a nICE ride!

I guess the BugMan ride isn’t so popular – I was the only one this Sunday. Of course, temps in the teens at start time couldn’t have had anything to do with it! I refuse to resort to the trainer for my winter riding. I just won’t do it. For me, it is the official end-of-riding-my-bike-for-fun point – it’s just for training, like a job, something I have to do. Forget it! Two winters ago, after I had started doing some serious riding, I figured out that simple fact on just my second trainer ride – I haven’t been on it inside since. Now, I only use my trainer for warmup before a time trial. I’m glad I didn’t buy an expensive one.

Of course, I didn’t expect many people to show on Sunday, but I was a little surprised that nobody did. I figured at least HardMan Justin would be there. Yes, conditions were cold, but we’ve ridden in colder temps before. Oh well, it ensured I could get my own workout. It took ~20 minutes to get warmed up – really just my hands. After that I was fine and even removed my face mask and glove liners when the temps got into the 20’s. I went ahead and did the original 57-mile loop but just tootled along. The roads were pretty clean, but I wondered what they would be like when I got into the hills and woods out west. I imagined there might be lots of ice that would make climbing difficult and descending downright dangerous. But actually it wasn’t much problem at all – there were clean lines in both directions, although a few times I had to ride on the opposite side of the road to find them.

There was actually more ice on the ridge-tops than on the hills, but I quickly found my groove on passing over them safely – slow down, stand up, shift the weight back and off the handlebars, steer straight, and coast over. On Ridge Rd I got a little sloppy on a patch of ice and fell. Dang! I banged my elbow and hip but really didn’t hurt myself or my bike. I popped back up, put the bar plug back in, and got back on the bike quick like so I could leave the scene of my embarrassment. Within just a few minutes I came up on one of only two other cyclists I saw that day – both on mountain bikes. I announced “on your left” – he turned around all surprised like and said, “woah, on the road bike, huh?” I said “yea” all nonchalant-like, and he says, “Well watch out for the ice!” I’m like, yea… thanks for the advice!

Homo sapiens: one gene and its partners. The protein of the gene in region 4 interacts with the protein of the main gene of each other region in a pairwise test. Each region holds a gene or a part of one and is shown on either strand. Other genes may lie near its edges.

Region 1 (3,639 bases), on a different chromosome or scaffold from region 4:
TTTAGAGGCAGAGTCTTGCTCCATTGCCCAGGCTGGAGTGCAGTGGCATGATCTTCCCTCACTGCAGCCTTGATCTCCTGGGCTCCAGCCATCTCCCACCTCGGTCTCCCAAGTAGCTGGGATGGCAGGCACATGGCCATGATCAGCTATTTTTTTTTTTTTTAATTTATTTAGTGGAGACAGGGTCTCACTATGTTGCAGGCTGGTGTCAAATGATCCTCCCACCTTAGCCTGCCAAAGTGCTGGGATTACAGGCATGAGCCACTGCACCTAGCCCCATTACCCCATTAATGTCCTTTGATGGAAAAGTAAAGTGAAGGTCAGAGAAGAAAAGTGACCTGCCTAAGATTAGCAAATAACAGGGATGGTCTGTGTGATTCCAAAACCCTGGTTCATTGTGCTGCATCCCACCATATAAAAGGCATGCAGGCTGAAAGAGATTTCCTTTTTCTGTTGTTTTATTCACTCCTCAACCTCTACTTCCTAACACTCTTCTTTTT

It was so beautiful outside, despite the cold. The snow and ice covering all the trees sparkled brilliantly in the full sun. There is something about sunny skies that makes even the coldest day seem like a nice day. Everyone was hibernating, I guess – there was just nobody out and no traffic. The result was a peaceful serenity that is only rarely encountered – riding solo was not only appropriate, it almost seemed necessary. I ended up with 3­½ hours of ride time – nearly double my trainer total over the past three winters now.

About Ted C. MacRae

Ted C. MacRae is a research entomologist by vocation and beetle taxonomist by avocation. Areas of expertise in the latter include worldwide jewel beetles (Buprestidae) and North American longhorned beetles (Cerambycidae). More recent work has focused on North American tiger beetles (Cicindelidae) and their distribution, ecology, and conservation.
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